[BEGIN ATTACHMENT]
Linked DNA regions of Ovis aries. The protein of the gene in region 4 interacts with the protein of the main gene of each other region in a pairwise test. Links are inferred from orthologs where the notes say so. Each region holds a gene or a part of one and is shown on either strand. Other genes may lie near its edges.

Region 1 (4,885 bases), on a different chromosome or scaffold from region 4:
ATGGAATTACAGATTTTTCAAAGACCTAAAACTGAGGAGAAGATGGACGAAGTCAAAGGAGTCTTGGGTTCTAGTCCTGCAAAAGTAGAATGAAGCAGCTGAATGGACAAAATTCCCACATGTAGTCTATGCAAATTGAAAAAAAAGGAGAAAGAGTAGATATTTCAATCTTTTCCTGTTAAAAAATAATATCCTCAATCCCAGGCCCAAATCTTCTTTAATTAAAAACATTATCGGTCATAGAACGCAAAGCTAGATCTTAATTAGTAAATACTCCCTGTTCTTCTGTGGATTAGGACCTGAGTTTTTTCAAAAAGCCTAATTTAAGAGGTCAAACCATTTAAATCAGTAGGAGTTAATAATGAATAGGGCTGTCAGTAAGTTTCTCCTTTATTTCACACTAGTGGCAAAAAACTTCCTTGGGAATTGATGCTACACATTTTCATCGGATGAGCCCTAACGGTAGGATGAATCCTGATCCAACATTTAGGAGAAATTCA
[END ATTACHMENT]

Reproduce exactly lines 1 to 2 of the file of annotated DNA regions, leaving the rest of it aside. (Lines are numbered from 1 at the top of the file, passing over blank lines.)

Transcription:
Linked DNA regions of Ovis aries. The protein of the gene in region 4 interacts with the protein of the main gene of each other region in a pairwise test. Links are inferred from orthologs where the notes say so. Each region holds a gene or a part of one and is shown on either strand. Other genes may lie near its edges.

Region 1 (4,885 bases), on a different chromosome or scaffold from region 4: